The white streak is a flock of snow geese -- so distant. I could not get closer.

The white streak is a flock of snow geese — so distant. I could not get closer.

“The sound of geese in the distance,
is wonderful:
in our minds
we rise up
and move on.”
— Robert Sund, “Spring Poem in the Skagit Valley”

Snow geese, Skagit Valley

Snow geese, Skagit Valley

The snow geese rise up, then settle again.

The snow geese rise up, then settle again.

“Wild Geese Alighting on a Lake”
by Anne Porter, from Living Things

I watched them
As they neared the lake

They wheeled
In a wide arc
With beating wings
And then

They put their wings to sleep
And glided downward in a drift
Of pure abandonment

Until they touched
The surface of the lake

Composed their wings
And settled
On the rippling water
As though it were a nest.

Snow geese in a field near Anacortes

Snow geese in a field near Anacortes

“Wild geese fly overhead.
They wrench my heart.
They were our friends in the old days.”
— Li Ch’ing Chao, translated by Kenneth Rexroth

I didn’t have much luck photographing snow geese on my most recent visits to the Skagit Valley.  I saw only a couple of flocks, and they were in distant fields.  I could not drive closer.  I love to witness big flocks taking to the skies, whirling around, and settling again.  How do they swarm and yet not run into each other?  I am always reminded of M.C Escher’s prints of birds:

M.C. Escher, Sky and Water, 1938

M.C. Escher, Sky and Water, 1938

In past years, I’ve gotten closer and came away with some photos that captured the breathtaking whirlwind of wings.  One of my snow geese photos was chosen for the cover of Bearings Magazine‘s Autumn 2016 issue (it’s a publication of the Collegeville Institute in Minnesota).

Snow geese in flight, Skagit Valley, 2012

Snow geese in flight, Skagit Valley, 2012

 

 

What We Need Is Here

November 26, 2016

Skagit Valley snow geese

Skagit Valley snow geese

The Wild Geese
by Wendell Berry

Geese appear high over us,
pass, and the sky closes. Abandon,
as in love or sleep, holds
them to their way, clear
in the ancient faith: what we need
is here. And we pray, not
for new earth or heaven, but to be
quiet in heart, and in eye,
clear. What we need is here.

Flock of snow geese in the Skagit Valley

Flock of snow geese in the Skagit Valley

 

Watercolor painting of Skagit Valley snow geese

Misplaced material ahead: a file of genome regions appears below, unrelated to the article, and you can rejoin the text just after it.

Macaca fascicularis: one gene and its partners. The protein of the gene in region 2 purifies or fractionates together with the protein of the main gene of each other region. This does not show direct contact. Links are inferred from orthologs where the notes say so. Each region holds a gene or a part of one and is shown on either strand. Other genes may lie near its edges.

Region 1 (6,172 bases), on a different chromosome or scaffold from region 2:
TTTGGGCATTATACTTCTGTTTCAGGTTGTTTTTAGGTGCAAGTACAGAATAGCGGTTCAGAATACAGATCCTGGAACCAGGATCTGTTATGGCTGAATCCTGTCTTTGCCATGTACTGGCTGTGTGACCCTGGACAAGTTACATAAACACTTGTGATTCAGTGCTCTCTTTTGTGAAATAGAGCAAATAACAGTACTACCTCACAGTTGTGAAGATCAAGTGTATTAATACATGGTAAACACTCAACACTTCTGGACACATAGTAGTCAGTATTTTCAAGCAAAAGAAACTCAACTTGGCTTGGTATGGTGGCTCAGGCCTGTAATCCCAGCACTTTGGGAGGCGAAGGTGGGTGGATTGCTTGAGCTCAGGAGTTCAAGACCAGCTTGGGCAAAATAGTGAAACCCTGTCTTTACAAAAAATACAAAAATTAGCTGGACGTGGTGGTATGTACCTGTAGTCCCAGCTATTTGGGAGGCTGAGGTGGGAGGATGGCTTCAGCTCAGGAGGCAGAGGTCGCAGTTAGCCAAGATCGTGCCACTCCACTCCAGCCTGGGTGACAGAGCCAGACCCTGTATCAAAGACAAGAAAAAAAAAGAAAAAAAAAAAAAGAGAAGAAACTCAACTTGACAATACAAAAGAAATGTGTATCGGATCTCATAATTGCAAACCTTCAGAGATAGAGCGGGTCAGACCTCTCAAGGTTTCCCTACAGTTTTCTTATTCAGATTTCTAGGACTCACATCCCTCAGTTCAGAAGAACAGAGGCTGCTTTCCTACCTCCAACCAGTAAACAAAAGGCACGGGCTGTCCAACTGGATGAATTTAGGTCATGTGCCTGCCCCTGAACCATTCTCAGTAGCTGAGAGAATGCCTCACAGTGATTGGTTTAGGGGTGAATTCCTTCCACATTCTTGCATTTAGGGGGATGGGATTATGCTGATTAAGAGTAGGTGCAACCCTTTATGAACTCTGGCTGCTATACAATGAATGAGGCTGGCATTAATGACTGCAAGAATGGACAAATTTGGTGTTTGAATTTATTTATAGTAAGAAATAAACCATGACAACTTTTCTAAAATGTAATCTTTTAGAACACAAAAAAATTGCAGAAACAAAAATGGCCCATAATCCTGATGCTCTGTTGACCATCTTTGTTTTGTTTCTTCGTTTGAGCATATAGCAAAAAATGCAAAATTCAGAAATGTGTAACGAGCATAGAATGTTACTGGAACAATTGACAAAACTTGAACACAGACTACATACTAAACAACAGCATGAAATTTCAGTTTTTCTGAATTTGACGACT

Watercolor painting of Skagit Valley snow geese

Snow geese

Snow geese

Snow geese

Snow geese

Wild Geese
by Mary Oliver

You do not have to be good.
You do not have to walk on your knees
for a hundred miles through the desert repenting.
You only have to let the soft animal of your body
love what it loves.
Tell me about despair, yours, and I will tell you mine.
Meanwhile the world goes on.
Meanwhile the sun and the clear pebbles of the rain
Are moving across the landscapes,
over the prairies and the deep trees,
the mountains and the rivers.
Meanwhile the wild geese, high in the clean blue air,
are heading home again.
Whoever you are, no matter how lonely,
the world offers itself to your imagination,
calls to you like the wild geese, harsh and exciting —
over and over announcing your place
in the family of things.

Making a landing

Making a landing

The annual migration of snow geese to their winter feeding grounds in the Skagit Valley is in full swing.  I am always thrilled when my visits to the Skagit Valley coincide with the snow geese’s feeding schedule.  I saw these birds settled in a field along the road on Fir Island, which is best reached via the Conway exit off of I-5.

Skagit Valley snow geese

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Autumn Geese
by Valerie Worth, from All the Small Poems and Fourteen More

One long
Ragged
Thread

Unravels
The whole
World.

Vs of snow geese, like bracelets strewn across the sky

“Birds are the life of the skies, and when they fly, they reveal the thoughts of the sky.”
— D. H. Lawrence, Birds, Beasts, and Flowers

The first snow geese are starting to return to the Skagit Valley, which is their winter feeding ground.  These vast animal migrations are a wonder and a mystery.  What strong, inner forces urge them to leave home for another so far away?  Do they understand their restlessness and the force that propels them?  It’s awe-some for me to be in the presence of such instinctual behavior.